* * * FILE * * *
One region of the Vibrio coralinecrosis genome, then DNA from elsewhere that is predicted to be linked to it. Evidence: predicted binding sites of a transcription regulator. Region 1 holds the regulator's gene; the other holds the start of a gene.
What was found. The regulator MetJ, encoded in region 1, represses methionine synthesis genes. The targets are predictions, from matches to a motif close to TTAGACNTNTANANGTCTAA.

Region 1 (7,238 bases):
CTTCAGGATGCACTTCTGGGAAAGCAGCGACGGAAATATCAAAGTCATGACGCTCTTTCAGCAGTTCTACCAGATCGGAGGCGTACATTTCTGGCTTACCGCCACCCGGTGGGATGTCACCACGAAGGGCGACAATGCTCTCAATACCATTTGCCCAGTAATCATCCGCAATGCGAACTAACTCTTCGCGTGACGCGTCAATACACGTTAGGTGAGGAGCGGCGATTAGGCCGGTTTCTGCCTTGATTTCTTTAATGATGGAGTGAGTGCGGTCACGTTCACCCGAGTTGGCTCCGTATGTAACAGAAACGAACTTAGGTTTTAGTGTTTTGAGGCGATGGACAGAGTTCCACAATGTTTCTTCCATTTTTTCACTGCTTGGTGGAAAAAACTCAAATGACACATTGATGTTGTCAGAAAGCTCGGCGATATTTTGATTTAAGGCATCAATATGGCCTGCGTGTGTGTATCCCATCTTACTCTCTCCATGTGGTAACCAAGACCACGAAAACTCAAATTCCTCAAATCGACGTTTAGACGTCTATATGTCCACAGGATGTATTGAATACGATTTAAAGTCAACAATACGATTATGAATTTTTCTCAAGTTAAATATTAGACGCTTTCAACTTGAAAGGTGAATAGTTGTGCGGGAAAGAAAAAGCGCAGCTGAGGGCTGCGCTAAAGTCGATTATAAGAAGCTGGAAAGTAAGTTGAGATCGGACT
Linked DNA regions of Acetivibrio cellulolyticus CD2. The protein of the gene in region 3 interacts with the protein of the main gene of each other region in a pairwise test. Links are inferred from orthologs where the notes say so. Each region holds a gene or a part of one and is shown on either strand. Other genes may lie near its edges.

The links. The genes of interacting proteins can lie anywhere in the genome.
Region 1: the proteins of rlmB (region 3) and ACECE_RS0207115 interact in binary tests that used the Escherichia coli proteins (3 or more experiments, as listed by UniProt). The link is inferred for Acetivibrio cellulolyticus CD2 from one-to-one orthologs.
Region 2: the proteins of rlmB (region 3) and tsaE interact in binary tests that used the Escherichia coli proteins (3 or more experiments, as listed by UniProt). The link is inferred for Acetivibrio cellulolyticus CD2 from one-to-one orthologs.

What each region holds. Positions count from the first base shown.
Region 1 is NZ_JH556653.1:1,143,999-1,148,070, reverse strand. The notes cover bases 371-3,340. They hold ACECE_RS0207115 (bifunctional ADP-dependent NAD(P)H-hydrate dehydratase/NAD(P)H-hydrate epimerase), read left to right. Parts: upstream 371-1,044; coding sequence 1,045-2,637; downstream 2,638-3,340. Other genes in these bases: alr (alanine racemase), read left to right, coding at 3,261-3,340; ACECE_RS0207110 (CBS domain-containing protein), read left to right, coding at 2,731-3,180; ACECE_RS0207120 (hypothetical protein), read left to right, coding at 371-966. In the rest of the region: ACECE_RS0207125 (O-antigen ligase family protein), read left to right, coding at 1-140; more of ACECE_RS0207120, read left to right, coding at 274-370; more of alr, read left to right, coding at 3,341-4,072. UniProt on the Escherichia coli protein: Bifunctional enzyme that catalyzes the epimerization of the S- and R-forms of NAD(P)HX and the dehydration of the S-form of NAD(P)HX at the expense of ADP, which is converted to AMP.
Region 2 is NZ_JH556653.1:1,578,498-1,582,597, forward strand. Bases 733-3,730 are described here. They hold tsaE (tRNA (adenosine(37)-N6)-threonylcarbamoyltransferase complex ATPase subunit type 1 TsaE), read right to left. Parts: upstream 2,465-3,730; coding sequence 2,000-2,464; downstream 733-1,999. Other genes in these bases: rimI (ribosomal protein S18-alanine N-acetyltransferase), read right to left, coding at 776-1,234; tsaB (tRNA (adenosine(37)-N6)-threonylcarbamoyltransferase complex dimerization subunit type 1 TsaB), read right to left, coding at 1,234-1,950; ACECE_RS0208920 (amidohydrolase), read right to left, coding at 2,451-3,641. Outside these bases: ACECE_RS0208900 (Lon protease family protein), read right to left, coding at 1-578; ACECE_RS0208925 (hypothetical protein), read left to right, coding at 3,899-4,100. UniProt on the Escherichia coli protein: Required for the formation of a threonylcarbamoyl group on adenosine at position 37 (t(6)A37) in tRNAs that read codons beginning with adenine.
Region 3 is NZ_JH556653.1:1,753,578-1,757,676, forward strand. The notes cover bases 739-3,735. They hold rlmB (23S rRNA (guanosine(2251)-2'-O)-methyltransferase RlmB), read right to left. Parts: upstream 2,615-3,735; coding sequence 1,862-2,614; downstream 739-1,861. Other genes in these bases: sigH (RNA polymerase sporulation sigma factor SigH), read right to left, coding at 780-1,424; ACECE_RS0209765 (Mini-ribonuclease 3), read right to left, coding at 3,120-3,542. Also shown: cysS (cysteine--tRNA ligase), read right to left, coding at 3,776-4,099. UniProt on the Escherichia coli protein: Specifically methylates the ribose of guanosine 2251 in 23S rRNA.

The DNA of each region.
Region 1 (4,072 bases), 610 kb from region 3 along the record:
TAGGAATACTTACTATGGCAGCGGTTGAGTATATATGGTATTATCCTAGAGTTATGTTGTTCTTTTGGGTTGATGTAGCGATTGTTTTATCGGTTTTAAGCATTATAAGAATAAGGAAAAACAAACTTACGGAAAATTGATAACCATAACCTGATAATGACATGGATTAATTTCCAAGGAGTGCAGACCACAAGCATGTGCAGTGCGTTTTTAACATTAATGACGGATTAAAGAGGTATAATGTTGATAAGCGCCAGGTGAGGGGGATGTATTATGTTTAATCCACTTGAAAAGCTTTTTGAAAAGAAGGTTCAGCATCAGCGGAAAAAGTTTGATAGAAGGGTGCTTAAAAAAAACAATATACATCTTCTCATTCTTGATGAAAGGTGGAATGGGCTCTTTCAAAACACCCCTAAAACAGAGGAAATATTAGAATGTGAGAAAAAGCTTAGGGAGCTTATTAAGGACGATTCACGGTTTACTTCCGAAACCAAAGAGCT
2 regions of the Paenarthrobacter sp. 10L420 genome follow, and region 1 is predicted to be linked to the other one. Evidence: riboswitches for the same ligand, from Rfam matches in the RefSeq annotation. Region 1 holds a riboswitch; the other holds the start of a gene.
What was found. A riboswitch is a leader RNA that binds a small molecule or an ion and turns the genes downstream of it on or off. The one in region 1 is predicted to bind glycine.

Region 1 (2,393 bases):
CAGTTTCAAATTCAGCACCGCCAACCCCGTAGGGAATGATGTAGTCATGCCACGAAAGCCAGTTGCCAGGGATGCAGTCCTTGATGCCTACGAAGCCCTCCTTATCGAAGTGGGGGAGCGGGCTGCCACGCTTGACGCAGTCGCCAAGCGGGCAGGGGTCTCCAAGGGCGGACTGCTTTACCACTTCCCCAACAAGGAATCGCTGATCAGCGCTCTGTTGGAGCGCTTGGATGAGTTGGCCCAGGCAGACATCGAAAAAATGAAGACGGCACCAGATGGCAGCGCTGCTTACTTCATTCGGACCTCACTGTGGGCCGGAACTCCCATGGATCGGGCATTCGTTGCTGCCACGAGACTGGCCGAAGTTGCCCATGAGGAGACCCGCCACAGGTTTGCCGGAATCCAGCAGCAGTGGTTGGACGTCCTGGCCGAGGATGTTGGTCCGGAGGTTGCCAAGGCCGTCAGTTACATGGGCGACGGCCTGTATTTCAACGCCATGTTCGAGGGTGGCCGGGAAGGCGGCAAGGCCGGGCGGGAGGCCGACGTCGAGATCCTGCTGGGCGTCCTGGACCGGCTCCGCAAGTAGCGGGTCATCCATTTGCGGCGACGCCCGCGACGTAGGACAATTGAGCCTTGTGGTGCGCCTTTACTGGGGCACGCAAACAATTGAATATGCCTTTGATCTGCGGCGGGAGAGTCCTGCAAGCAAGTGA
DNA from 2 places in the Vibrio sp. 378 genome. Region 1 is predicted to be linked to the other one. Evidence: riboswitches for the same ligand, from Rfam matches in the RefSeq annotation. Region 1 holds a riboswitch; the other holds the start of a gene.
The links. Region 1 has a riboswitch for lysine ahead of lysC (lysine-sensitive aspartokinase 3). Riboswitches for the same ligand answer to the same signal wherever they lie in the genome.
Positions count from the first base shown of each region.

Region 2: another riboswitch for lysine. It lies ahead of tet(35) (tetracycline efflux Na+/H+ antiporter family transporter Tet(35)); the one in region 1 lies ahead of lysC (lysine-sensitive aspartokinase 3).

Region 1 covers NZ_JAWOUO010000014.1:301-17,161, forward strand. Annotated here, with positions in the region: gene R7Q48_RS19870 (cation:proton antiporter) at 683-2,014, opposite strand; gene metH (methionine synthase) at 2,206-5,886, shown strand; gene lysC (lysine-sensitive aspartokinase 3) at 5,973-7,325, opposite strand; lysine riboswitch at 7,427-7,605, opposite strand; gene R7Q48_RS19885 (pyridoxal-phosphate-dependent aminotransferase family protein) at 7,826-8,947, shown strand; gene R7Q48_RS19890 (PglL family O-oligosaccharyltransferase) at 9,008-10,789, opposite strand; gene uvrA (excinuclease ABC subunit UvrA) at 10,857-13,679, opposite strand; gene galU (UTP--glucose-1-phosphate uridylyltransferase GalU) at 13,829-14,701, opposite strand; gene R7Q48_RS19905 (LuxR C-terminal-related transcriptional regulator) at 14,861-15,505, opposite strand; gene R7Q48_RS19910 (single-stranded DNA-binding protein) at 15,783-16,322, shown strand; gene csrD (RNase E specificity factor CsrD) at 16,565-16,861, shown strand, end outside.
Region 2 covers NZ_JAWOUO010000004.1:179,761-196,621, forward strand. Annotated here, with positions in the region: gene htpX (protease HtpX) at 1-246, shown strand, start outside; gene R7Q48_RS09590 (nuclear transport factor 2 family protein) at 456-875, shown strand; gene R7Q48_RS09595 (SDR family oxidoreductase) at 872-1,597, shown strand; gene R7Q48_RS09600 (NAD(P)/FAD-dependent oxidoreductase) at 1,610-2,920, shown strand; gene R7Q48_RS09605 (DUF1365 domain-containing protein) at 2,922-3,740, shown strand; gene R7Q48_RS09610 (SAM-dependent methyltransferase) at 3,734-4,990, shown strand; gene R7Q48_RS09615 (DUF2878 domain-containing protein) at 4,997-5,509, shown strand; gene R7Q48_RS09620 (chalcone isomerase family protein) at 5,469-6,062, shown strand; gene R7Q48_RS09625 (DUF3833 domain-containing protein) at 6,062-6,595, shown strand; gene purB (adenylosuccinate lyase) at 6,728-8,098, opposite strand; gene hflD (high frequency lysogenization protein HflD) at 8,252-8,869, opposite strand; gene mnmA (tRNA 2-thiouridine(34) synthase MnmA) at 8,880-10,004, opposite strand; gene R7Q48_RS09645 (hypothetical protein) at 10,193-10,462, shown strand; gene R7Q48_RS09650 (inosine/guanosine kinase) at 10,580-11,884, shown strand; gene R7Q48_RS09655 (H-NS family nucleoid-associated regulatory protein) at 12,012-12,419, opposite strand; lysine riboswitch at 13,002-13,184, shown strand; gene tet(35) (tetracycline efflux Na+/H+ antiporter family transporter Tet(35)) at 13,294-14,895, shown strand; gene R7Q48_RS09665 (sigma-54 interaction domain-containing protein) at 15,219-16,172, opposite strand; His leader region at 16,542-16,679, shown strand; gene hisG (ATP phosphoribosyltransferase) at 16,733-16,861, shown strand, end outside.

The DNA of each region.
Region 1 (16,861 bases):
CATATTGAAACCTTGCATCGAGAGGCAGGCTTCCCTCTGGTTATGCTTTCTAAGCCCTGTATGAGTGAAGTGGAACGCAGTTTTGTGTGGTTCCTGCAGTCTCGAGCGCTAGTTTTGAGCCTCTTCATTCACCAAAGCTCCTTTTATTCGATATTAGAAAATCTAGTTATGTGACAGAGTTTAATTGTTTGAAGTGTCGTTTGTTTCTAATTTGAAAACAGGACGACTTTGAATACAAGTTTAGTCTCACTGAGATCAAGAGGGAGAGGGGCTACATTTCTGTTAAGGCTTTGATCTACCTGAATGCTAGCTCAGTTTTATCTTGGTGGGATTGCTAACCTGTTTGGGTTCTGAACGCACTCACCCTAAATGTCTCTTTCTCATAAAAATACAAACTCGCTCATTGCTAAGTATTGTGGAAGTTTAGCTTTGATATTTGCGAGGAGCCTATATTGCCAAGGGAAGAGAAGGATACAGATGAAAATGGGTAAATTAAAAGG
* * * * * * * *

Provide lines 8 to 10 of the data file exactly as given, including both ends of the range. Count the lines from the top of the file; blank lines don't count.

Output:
Region 2: the proteins of rlmB (region 3) and tsaE interact in binary tests that used the Escherichia coli proteins (3 or more experiments, as listed by UniProt). The link is inferred for Acetivibrio cellulolyticus CD2 from one-to-one orthologs.

What each region holds. Positions count from the first base shown.
Region 1 is NZ_JH556653.1:1,143,999-1,148,070, reverse strand. The notes cover bases 371-3,340. They hold ACECE_RS0207115 (bifunctional ADP-dependent NAD(P)H-hydrate dehydratase/NAD(P)H-hydrate epimerase), read left to right. Parts: upstream 371-1,044; coding sequence 1,045-2,637; downstream 2,638-3,340. Other genes in these bases: alr (alanine racemase), read left to right, coding at 3,261-3,340; ACECE_RS0207110 (CBS domain-containing protein), read left to right, coding at 2,731-3,180; ACECE_RS0207120 (hypothetical protein), read left to right, coding at 371-966. In the rest of the region: ACECE_RS0207125 (O-antigen ligase family protein), read left to right, coding at 1-140; more of ACECE_RS0207120, read left to right, coding at 274-370; more of alr, read left to right, coding at 3,341-4,072. UniProt on the Escherichia coli protein: Bifunctional enzyme that catalyzes the epimerization of the S- and R-forms of NAD(P)HX and the dehydration of the S-form of NAD(P)HX at the expense of ADP, which is converted to AMP.